9. 7:09
    Carina Morillo To understand autism, don't look away

    Carina Morillo knew almost nothing about autism when her son Ivan was diagnosed — only that he didn't speak or respond to words, and that she had to find other ways to connect with him. She shares how she learned to help her son thrive by being curious along with him. (In Spanish with English subtitles)

  10. 6:17
    Roberto D'Angelo + Francesca Fedeli In our baby's illness, a life lesson

    Roberto D'Angelo and Francesca Fedeli thought their baby boy Mario was healthy — until at 10 days old, they discovered he'd had a perinatal stroke. With Mario unable to control the left side of his body, they grappled with tough questions: Would he be "normal?” Could he live a full life? The poignant story of parents facing their fears — and how they turned them around.

  11. 19:52
    Deb Roy The birth of a word

    MIT researcher Deb Roy wanted to understand how his infant son learned language — so he wired up his house with videocameras to catch every moment (with exceptions) of his son's life, then parsed 90,000 hours of home video to watch "gaaaa" slowly turn into "water." Astonishing, data-rich research with deep implications for how we learn.

  12. 3:38
    Steven Addis A father-daughter bond, one photo at a time

    A long time ago in New York City, Steve Addis stood on a corner holding his 1-year-old daughter in his arms; his wife snapped a photo. The image has inspired an annual father-daughter ritual, where Addis and his daughter pose for the same picture, on the same corner, each year. Addis shares 15 treasured photographs from the series, and explores why this small, repeated ritual means so much.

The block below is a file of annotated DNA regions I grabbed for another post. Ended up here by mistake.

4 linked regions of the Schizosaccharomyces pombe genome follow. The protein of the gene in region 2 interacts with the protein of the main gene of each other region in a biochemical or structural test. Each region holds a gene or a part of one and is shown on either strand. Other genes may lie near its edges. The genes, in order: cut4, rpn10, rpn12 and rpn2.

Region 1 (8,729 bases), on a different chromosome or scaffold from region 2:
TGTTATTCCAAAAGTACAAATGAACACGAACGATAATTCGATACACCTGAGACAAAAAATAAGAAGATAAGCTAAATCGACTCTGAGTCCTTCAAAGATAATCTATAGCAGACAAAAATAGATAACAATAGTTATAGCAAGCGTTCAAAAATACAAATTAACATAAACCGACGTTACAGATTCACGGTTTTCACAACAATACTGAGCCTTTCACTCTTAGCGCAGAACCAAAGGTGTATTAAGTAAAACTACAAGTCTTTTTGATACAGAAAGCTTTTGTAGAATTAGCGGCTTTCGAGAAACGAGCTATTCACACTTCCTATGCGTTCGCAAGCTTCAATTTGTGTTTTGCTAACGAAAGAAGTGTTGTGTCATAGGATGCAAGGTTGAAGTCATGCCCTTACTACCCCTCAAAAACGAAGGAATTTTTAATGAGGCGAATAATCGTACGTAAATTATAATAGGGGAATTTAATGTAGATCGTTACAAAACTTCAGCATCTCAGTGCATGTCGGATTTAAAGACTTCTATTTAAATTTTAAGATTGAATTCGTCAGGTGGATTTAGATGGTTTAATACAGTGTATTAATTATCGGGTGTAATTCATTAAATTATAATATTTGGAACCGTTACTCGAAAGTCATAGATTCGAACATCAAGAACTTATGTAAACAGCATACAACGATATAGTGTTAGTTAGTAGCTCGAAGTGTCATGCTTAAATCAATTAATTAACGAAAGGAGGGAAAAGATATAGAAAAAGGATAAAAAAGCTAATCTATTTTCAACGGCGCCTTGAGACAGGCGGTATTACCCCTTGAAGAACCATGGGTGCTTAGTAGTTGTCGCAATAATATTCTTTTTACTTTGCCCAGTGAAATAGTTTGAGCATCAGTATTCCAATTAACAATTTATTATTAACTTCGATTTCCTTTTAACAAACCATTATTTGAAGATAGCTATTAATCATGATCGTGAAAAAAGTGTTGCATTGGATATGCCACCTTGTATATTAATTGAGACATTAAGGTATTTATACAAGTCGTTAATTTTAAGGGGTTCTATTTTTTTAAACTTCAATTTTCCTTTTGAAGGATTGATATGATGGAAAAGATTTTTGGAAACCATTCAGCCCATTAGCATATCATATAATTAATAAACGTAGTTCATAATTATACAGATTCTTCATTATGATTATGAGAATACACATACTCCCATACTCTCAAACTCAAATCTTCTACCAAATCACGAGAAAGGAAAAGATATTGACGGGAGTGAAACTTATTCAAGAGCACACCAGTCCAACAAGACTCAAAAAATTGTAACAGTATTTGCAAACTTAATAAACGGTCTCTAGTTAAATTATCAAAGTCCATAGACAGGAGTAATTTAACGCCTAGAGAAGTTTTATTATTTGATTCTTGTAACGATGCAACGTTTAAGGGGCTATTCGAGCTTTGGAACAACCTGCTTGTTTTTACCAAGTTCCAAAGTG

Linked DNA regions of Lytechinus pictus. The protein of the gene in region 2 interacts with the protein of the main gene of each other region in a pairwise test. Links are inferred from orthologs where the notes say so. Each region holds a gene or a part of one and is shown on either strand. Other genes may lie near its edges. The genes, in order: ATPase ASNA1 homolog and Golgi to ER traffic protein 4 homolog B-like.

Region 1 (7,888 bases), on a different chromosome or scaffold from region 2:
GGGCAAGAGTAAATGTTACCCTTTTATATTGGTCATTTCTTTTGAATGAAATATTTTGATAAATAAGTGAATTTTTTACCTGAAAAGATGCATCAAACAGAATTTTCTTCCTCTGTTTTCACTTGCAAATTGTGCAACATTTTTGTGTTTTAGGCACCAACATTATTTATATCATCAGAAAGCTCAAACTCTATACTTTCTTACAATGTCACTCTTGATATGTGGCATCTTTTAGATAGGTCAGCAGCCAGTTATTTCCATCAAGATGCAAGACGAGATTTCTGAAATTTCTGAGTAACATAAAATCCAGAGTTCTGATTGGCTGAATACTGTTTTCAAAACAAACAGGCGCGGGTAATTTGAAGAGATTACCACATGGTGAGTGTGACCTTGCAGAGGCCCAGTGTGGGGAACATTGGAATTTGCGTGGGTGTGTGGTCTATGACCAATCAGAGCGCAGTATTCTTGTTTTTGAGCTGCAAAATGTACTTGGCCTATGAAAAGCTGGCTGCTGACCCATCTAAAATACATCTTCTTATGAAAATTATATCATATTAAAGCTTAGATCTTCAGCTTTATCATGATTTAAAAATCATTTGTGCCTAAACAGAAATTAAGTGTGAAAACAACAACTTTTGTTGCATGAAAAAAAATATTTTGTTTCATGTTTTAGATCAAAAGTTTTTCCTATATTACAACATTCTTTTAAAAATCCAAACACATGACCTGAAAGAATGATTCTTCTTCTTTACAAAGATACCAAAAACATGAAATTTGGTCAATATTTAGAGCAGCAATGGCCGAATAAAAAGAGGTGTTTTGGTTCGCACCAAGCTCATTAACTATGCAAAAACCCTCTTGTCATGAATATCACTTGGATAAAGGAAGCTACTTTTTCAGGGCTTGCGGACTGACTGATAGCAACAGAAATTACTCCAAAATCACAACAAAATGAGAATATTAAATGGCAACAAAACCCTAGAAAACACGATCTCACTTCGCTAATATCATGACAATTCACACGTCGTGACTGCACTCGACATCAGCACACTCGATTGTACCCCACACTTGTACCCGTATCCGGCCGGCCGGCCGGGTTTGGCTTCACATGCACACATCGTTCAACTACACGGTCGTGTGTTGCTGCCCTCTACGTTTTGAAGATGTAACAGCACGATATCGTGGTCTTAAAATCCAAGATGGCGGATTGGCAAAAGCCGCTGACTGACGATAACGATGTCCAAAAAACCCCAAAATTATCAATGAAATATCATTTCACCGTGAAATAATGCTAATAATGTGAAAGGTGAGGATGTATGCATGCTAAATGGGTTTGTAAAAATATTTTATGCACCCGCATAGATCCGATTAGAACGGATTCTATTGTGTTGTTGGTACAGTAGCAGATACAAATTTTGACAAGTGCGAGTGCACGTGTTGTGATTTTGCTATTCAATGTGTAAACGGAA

13. 17:08
    Rufus Griscom + Alisa Volkman Let's talk parenting taboos

    Babble.com publishers Rufus Griscom and Alisa Volkman, in a lively tag-team, expose 4 facts that parents never, ever admit — and why they should. Funny and honest, for parents and nonparents alike.

  14. 12:53
    Colin Stokes How movies teach manhood

    When Colin Stokes' 3-year-old son caught a glimpse of "Star Wars," he was instantly obsessed. But what messages did he absorb from the sci-fi classic? Stokes asks for more movies that send positive messages to boys: that cooperation is heroic, and respecting women is as manly as defeating the villain.

  15. 9:33
    Emilie Weight 3 things I learned from my intellectually disabled son

    As a mother with a son affected with Fragile X syndrome — a genetic disorder — Emilie Weight believes that a diagnosis of disability can create opportunity, not despair. Her son's differences compelled her to question her inner self and her role in the world. With this new mindset she discovered his true superhero qualities when she stopped treating him like a patient and started treating him like a partner, leading her to three essential tools for how to approach life.

  16. 5:16
    Julia Sweeney It's time for "The Talk"

    Despite her best efforts, comedian Julia Sweeney is forced to tell a little white lie when her 8-year-old begins learning about frog reproduction — and starts to ask some very smart questions.

  17. 20:33
    Bruce Feiler The council of dads

    Diagnosed with cancer, Bruce Feiler worried first about his young family. So — as he shares in this funny, rambling and ultimately thoughtful talk — he asked his closest friends to become a "council of dads," bringing their own lifetimes of wisdom to advise his twin daughters as they grow.